The aircraft was still too high and close in to land when it circled back to the airport. It was forced to continue circling Amsterdam until it could reduce altitude to that required for a final approach to landing. During the second circle, the wing flaps were extended. The inboard trailing edge flaps extended, since they were powered by the number one hydraulic system, which was still functioning, but the outboard trailing edge flaps did not extend, because they were powered by the number four hydraulic system, which failed when the number four engine broke away from the wing. That partial flap condition meant that the aircraft would have a higher pitch attitude than normal as it slowed down. The leading edge flaps extended on the left wing, but not on the right wing, because of the extensive damage sustained when the engines separated, which had also severely disrupted the air flow over the right wing. That differential configuration caused the left wing to generate significantly more lift than the damaged right wing, especially when the pitch attitude increased as the airspeed decreased. The increased lift on the left side increased the tendency to roll further to the right, both because the right outboard aileron was inoperative and because the thrust of the left engines was increased in an attempt to reduce the aircraft's very high sink rate. As the aircraft slowed, the ability of the remaining controls to counteract the right roll diminished. The crew finally lost all ability to prevent the aircraft from rolling to the right. The roll reached 90 degrees just before the impact with the apartment houses.(pp39–40)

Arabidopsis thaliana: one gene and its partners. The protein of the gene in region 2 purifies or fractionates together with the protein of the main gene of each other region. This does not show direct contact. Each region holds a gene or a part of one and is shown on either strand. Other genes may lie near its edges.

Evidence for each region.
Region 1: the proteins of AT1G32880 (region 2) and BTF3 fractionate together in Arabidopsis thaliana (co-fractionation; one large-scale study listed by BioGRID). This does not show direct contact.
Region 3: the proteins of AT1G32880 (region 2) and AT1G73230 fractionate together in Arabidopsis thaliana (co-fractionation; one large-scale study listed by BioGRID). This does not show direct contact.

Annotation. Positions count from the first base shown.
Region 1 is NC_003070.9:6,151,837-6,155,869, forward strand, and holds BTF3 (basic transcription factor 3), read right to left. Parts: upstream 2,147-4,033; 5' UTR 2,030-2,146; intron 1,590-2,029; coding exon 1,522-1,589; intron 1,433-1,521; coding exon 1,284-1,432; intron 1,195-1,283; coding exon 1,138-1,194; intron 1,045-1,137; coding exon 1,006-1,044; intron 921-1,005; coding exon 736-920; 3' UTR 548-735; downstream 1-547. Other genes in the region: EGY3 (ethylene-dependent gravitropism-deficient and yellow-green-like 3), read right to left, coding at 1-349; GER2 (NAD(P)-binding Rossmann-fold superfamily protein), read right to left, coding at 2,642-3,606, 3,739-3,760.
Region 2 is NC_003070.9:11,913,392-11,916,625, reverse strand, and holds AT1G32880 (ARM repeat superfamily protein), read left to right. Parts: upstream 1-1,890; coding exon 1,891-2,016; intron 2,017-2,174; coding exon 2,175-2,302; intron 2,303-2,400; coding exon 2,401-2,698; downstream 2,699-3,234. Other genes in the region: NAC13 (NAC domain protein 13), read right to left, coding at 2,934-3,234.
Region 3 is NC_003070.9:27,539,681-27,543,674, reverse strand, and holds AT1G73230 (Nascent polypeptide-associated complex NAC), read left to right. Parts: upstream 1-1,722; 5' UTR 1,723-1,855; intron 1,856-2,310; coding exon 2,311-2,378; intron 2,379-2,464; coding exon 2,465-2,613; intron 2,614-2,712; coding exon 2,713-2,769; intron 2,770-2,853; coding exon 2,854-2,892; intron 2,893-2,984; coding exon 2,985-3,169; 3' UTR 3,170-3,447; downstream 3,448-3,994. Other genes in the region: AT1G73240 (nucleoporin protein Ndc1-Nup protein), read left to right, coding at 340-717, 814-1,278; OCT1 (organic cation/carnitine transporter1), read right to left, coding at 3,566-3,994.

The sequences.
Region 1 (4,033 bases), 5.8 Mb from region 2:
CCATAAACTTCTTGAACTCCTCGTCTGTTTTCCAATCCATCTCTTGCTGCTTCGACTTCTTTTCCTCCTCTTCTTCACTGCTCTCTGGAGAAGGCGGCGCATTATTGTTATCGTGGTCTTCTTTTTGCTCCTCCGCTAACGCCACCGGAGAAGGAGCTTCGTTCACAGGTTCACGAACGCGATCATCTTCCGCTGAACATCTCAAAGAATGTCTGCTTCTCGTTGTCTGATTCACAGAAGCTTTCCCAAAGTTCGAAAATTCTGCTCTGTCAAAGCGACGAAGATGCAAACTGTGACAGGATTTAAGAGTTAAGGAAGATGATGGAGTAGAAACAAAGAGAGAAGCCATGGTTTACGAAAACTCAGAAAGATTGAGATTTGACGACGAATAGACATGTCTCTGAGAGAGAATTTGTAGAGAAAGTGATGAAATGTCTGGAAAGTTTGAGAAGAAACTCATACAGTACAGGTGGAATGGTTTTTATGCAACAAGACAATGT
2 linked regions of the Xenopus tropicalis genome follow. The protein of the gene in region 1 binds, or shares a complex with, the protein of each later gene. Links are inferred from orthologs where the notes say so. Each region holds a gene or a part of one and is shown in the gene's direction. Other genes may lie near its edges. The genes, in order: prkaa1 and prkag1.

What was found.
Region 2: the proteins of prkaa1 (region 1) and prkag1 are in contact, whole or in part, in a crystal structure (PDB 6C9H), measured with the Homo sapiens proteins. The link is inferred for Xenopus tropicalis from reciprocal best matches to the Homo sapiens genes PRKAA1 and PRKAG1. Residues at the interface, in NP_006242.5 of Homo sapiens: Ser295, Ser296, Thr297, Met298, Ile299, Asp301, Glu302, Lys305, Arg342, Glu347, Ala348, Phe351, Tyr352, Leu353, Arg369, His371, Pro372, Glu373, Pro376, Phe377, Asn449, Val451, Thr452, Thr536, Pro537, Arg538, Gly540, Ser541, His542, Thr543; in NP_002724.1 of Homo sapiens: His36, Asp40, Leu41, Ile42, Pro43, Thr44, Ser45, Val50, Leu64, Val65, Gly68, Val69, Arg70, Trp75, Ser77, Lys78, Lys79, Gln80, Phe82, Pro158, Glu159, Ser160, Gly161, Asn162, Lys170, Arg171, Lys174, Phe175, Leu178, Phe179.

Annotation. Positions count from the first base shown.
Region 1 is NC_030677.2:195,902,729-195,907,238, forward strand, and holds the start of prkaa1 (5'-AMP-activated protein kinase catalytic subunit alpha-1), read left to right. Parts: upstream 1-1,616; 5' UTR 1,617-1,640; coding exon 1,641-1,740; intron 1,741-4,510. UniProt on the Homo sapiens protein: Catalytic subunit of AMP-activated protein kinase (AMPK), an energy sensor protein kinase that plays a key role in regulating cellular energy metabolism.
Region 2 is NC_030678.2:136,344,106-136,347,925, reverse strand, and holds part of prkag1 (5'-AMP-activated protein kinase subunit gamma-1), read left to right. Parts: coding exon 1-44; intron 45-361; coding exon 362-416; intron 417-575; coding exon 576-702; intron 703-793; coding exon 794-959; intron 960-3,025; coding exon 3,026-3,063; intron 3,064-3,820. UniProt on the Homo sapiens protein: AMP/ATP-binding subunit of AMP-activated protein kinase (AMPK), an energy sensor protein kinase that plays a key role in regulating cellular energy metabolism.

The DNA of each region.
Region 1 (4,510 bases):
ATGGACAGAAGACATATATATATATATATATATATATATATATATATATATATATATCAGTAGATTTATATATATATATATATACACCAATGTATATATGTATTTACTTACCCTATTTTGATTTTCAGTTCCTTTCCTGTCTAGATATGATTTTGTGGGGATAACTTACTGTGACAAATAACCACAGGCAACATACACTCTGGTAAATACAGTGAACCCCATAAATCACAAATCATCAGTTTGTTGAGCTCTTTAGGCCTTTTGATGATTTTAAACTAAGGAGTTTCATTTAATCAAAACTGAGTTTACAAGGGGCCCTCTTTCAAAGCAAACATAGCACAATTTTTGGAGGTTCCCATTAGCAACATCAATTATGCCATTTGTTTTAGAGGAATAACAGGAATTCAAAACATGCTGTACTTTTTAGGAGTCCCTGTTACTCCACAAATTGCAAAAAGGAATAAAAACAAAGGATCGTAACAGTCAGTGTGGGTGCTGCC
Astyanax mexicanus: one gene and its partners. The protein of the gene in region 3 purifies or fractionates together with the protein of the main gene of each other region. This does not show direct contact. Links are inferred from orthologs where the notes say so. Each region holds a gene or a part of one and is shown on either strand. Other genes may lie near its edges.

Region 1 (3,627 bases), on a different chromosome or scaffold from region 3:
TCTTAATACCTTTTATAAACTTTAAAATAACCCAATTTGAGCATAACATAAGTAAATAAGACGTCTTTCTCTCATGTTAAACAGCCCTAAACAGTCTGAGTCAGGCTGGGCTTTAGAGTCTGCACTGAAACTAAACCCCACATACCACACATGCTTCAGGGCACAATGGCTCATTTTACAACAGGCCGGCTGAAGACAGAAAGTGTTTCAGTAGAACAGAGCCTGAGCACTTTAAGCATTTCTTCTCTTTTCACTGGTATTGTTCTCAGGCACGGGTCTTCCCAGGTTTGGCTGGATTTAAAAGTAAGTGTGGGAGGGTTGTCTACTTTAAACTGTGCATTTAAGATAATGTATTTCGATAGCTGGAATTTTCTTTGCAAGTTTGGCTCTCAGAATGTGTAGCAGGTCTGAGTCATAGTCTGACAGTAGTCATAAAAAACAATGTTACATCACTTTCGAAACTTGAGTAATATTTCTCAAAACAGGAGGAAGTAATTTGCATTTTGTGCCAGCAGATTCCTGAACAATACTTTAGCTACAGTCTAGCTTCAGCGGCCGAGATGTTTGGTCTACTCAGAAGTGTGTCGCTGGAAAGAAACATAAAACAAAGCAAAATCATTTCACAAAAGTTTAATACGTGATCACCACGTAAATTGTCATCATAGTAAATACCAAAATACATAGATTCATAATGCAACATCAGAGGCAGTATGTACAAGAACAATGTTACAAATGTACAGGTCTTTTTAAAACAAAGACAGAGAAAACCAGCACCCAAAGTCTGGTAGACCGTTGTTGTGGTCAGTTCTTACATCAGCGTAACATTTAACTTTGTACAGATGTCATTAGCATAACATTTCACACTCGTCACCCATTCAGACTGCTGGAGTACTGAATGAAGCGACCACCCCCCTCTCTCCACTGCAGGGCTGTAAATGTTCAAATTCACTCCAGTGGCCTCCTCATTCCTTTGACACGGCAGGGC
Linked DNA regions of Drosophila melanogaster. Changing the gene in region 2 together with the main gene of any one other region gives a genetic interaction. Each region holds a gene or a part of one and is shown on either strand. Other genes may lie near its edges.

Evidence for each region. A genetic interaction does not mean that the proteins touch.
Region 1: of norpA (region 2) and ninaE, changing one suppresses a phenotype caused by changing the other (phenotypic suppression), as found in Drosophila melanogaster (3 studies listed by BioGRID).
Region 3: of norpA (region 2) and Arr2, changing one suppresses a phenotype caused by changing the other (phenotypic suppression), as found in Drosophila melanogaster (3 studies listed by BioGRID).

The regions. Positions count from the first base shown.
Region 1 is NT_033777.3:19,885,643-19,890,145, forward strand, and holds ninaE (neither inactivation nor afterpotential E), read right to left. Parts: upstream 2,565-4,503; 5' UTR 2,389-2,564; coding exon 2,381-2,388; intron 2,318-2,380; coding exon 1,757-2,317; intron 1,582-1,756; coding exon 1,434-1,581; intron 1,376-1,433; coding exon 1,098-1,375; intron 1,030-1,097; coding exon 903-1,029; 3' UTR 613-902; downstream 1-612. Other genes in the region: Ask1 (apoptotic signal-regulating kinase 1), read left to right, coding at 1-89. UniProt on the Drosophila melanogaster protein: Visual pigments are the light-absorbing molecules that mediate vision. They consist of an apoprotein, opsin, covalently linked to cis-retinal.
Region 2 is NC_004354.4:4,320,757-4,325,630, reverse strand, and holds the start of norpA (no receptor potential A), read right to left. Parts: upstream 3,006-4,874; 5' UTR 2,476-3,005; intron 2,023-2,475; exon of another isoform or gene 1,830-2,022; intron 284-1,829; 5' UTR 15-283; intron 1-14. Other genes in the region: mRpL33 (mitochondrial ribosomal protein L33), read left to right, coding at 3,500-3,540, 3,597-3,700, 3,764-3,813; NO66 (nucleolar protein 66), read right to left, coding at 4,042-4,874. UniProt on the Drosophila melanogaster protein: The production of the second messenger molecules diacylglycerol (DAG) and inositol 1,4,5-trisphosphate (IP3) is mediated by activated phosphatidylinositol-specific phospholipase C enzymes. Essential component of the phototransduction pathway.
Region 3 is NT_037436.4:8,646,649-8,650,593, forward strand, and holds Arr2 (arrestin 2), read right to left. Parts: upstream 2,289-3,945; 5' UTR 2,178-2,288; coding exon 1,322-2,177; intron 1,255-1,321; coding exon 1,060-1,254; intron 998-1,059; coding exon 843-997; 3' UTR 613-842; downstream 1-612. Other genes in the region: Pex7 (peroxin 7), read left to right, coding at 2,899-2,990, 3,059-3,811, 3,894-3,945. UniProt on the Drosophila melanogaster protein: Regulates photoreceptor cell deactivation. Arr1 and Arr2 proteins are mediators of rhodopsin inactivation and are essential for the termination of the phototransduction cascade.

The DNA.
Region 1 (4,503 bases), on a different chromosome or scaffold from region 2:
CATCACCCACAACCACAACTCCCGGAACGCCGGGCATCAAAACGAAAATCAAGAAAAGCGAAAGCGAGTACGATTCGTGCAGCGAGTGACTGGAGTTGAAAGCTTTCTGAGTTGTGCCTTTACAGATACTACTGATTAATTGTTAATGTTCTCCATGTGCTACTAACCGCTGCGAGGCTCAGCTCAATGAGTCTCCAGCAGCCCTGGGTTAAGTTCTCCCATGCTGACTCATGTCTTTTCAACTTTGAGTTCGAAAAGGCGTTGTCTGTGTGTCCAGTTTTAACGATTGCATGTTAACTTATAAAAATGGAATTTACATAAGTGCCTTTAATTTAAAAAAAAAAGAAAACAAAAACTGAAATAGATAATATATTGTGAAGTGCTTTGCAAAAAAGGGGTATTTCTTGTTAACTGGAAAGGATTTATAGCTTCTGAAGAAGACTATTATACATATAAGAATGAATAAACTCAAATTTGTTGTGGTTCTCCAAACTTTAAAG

At 6:35:25 pm, the first officer radioed to ATC: "Going down, 1862, going down, going down, copied, going down." In the background, the captain was heard instructing the first officer in Hebrew to raise the flaps and lower the landing gear.(p8)